Composition of stock holdings mean median
Directly held stocks $ 926 0
Stock mutual funds $ 2,157 0
IRS/Keoughs invested in stocks $ 1,285 0
Other managed assets $ 3,457 0
Thrift-type retirement accounts invested
in stocks $ 920 0
Total stock holdings $ 8,745 0

Variable Hispanics

Composition of Risky assets
Have stock investments 18.66%
Own investment real estate 11.97%
Own a business 4.53%
Have any risky investments 26.76%
Composition of stock holdings mean median
Directly held stocks $ 3,025 0
Stock mutual funds $ 1,525 0
IRS/Keoughs invested in stocks $ 1,020 0
Other managed assets $ 3,516 0
Thrift-type retirement accounts invested
in stocks $ 110 0
Total stock holdings $ 9,197 0

Table 2
Means and Proportions of Household Characteristics by Racial/Ethnic
Groups, 2004

Variable White Black

Age 50.39 47.20
Income ($) 76,958 37,781
Net worth ($) 553,363 109,718
Education of respondent
 Less than high school degree 0.173 0.255
 High school degree 0.198 0.243
 >12 years education without degree 0.224 0.251
 2 years degree 0.064 0.055
 Bachelor degree 0.208 0.116
 Post bachelor degree 0.133 0.079
Health of respondent
 Poor health 0.056 0.102
 Fair health 0.162 0.205
 Good health 0.479 0.428
 Excellent health 0.304 0.267
Risk tolerance level
 Not willing to take risk 0.366 0.573
 Average risk tolerance 0.429 0.282
 Above average risk tolerance 0.179 0.092
 Substantial risk tolerance 0.026 0.053
Married household 0.545 0.257
Own home 0.758 0.501
Presence of child aged under 19 at home 0.402 0.478
Female respondent 0.535 0.677
Actual (unweighted) number of households 3,511 482
Weighted percent of sample 73.61% 13.56%

Variable Hispanic

Age 41.82
Income ($) 38,395
Net worth ($) 126,129
Education of respondent
 Less than high school degree 0.503
 High school degree 0.203
 >12 years education without degree 0.179
 2 years degree 0.024
 Bachelor degree 0.059
 Post bachelor degree 0.032
Health of respondent
 Poor health 0.086
 Fair health 0.277
 Good health 0.412
 Excellent health 0.226
Risk tolerance level
 Not willing to take risk 0.652
 Average risk tolerance 0.196
 Above average risk tolerance 0.098
 Substantial risk tolerance 0.054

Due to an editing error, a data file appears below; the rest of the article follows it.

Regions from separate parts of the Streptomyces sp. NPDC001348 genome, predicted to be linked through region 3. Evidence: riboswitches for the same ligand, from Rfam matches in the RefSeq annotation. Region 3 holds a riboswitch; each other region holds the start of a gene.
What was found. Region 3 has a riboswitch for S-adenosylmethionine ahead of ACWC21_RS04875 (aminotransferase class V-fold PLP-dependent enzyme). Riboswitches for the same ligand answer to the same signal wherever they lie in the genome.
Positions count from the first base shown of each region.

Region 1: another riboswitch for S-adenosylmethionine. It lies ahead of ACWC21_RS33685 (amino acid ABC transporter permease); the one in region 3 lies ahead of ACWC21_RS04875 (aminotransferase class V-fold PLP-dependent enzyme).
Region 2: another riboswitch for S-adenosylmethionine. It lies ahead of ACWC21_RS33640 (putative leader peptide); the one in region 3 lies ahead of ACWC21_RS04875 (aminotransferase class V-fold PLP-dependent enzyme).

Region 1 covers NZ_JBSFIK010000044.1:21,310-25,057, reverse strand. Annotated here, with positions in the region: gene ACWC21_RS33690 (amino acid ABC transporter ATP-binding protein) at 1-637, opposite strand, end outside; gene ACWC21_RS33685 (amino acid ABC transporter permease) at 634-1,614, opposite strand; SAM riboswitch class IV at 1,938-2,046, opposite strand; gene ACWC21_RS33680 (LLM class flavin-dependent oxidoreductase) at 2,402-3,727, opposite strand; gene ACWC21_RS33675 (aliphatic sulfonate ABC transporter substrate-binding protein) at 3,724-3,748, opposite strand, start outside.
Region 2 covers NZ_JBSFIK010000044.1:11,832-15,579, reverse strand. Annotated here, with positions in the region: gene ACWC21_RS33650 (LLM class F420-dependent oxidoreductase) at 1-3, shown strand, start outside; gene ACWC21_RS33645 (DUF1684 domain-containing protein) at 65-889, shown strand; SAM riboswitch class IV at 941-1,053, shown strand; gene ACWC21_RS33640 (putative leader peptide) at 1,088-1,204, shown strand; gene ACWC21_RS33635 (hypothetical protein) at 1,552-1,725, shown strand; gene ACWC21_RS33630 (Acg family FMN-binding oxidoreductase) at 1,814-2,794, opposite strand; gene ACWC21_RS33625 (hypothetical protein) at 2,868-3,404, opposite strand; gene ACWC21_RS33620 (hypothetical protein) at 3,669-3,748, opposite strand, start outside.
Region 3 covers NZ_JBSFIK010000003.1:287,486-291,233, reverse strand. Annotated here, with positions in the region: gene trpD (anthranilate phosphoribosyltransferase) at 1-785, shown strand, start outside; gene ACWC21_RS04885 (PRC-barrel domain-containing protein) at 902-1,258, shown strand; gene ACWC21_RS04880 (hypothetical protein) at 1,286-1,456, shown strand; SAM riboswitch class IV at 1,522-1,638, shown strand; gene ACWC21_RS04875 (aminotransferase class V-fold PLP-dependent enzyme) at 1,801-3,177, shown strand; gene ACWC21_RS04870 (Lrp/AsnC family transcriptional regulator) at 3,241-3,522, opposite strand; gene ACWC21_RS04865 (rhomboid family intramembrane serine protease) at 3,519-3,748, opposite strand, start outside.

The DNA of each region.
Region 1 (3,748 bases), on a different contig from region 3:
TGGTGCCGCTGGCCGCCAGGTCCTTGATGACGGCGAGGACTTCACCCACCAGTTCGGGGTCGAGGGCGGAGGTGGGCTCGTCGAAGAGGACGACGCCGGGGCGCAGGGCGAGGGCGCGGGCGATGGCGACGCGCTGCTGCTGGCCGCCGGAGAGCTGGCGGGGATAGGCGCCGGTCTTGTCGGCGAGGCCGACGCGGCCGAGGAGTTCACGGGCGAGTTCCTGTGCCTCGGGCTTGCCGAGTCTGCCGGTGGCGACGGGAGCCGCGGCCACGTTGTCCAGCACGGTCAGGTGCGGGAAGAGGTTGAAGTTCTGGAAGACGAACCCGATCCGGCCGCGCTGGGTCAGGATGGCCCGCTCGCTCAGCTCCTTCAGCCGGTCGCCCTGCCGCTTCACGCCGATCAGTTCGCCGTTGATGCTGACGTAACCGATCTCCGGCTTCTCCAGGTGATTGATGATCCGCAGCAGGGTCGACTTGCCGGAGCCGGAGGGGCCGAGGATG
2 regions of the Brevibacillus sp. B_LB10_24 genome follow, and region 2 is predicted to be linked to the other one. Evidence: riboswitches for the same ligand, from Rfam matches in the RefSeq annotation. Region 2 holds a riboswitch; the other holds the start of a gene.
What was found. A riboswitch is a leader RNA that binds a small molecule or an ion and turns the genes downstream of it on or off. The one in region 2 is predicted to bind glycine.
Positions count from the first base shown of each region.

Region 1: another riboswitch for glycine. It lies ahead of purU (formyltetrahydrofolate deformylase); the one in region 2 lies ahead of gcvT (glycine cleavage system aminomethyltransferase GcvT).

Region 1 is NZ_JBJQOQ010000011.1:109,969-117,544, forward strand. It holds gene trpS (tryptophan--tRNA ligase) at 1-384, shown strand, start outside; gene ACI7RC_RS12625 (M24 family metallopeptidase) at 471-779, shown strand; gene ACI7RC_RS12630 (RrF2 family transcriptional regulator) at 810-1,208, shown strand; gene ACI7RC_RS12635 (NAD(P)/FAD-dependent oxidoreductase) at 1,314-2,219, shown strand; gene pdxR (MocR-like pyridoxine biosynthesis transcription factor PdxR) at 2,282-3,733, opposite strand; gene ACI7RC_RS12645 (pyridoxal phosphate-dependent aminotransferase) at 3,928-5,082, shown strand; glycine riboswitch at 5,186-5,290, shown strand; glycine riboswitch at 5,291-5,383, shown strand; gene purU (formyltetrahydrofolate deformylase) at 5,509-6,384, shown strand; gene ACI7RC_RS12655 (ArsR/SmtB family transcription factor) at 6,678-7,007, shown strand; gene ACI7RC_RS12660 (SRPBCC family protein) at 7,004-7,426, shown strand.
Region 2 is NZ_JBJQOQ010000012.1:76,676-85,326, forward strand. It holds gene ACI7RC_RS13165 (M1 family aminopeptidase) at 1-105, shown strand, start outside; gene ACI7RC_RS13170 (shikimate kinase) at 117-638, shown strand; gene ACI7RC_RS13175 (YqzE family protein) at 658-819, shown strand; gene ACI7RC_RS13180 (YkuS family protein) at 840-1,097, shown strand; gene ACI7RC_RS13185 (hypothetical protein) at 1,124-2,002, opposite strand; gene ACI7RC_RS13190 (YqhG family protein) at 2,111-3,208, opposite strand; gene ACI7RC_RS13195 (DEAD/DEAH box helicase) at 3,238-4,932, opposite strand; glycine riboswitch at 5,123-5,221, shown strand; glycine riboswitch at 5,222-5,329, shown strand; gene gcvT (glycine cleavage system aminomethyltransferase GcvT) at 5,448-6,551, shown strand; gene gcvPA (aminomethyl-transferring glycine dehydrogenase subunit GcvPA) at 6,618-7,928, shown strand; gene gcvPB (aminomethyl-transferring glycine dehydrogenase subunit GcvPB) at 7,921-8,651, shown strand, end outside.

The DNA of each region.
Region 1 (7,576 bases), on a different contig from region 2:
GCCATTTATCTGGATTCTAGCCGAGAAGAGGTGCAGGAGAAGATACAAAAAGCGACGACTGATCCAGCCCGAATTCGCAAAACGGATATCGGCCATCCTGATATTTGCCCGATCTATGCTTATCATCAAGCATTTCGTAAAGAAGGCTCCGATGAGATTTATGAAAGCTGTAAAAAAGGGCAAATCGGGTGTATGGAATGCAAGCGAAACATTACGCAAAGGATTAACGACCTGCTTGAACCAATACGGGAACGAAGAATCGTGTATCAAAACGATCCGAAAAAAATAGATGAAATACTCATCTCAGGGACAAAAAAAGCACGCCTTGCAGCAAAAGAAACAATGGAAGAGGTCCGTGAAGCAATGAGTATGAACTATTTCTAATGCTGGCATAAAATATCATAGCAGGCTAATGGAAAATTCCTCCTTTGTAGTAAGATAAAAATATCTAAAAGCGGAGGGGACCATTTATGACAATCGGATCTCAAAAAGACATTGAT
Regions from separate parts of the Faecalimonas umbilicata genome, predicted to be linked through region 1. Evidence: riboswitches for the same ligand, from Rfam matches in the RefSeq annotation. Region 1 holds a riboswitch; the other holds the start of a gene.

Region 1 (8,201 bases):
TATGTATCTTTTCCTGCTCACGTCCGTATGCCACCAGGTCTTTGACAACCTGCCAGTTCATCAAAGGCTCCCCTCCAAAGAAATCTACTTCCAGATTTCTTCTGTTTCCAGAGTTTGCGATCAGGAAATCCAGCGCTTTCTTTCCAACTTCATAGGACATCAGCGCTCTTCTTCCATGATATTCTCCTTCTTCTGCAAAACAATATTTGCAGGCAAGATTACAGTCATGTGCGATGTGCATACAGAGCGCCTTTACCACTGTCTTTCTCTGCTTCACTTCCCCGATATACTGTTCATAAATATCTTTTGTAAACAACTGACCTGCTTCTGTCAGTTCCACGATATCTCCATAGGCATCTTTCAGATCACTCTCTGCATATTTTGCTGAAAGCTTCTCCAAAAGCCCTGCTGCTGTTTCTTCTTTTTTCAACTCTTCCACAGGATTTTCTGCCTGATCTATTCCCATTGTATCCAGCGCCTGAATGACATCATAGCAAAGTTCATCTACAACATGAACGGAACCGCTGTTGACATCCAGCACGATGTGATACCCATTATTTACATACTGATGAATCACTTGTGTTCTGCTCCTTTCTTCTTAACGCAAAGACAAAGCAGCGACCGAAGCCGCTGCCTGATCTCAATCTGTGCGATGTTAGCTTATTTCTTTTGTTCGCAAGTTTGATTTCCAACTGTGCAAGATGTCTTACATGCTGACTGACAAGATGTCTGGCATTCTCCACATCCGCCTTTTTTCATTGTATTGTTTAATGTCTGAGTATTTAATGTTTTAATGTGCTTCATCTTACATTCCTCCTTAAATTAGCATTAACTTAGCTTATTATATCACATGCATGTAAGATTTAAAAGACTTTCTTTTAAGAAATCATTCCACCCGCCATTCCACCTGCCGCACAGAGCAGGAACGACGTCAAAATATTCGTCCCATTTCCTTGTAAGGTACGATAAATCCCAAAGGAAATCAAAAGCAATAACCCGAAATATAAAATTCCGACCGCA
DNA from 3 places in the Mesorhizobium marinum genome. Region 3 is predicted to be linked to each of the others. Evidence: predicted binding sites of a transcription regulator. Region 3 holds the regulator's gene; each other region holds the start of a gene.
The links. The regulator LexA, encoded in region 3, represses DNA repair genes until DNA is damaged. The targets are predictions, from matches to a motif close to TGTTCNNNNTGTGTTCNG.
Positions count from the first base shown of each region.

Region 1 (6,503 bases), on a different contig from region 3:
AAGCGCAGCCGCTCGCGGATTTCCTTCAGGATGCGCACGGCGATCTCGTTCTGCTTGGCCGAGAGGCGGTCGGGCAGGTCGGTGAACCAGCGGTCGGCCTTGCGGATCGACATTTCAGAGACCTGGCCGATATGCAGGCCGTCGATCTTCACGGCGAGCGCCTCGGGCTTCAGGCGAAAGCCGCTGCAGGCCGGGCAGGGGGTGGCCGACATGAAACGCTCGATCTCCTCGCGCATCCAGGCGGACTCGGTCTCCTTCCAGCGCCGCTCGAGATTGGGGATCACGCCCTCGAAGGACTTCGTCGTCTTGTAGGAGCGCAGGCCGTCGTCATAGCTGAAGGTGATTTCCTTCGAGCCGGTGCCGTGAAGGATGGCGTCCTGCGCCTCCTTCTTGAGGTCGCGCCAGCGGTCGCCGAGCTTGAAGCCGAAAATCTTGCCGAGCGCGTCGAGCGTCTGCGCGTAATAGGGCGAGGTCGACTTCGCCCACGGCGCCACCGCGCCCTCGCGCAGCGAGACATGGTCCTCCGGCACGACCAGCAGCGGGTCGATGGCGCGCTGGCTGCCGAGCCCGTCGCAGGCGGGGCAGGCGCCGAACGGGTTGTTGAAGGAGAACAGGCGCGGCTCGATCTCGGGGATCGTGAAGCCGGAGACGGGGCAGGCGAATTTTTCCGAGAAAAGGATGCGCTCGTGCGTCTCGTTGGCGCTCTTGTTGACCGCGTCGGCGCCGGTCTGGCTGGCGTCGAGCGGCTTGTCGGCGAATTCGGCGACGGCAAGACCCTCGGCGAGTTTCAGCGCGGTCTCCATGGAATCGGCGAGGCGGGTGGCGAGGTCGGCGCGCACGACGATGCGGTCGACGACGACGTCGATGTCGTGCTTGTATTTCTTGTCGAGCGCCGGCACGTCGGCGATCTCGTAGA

Married household 0.501
Own home 0.478
Presence of child aged under 19 at home 0.618
Female respondent 0.525
Actual (unweighted) number of households 347
Weighted percent of sample 9.18%

Table 3
Logistic Results of Racial/Ethnic Difference in Stock Ownership

 Samples

 Full
Parameters coefficient p-value

Intercept -7.9275 .000
Racial/ethnic groups: reference category= White
Black -0.7513 .000
Hispanic -1.0208 .000
Asian/other groups -0.7031 .001
Age of respondent/100 6.2719 .000
Age squared/10000 -6.1547 .000
Education of respondent: reference category=less than high school
High school degree 0.6033 .000
>12 years, no degree 0.8152 .000
2 year degree 1.0881 .000
Bachelor degree 1.5498 .000
Post BS 1.7335 .000
Health condition of the respondent: reference category=poor health
Excellent health 0.7024 .003
Good health 0.8742 .000
Fair health 0.3405 .163
Own business -0.2740 019
Risk tolerance: reference category=not willing to take any risk
Average 1.3126 .000
Above average 1.7140 .000
Substantial 1.4116 .000
Log of income 0.2285 .000
Log of net worth 0.1541 .000
Married couple 0.2736 .006
Homeowner 0.2709 .021
Child<19 -0.2201 .025
Gender of respondent: reference category=male respondent
Female respondent 0.1405 .137
Likelihood ratio 2543.5548 .000
Concordance 89.9000

 Samples

 Black
Parameters coefficient p-value

Intercept -8.5300 .000
Racial/ethnic groups: reference category= White
Black
Hispanic
Asian/other groups
Age of respondent/100 9.3485 .107
Age squared/10000 -8.5275 .152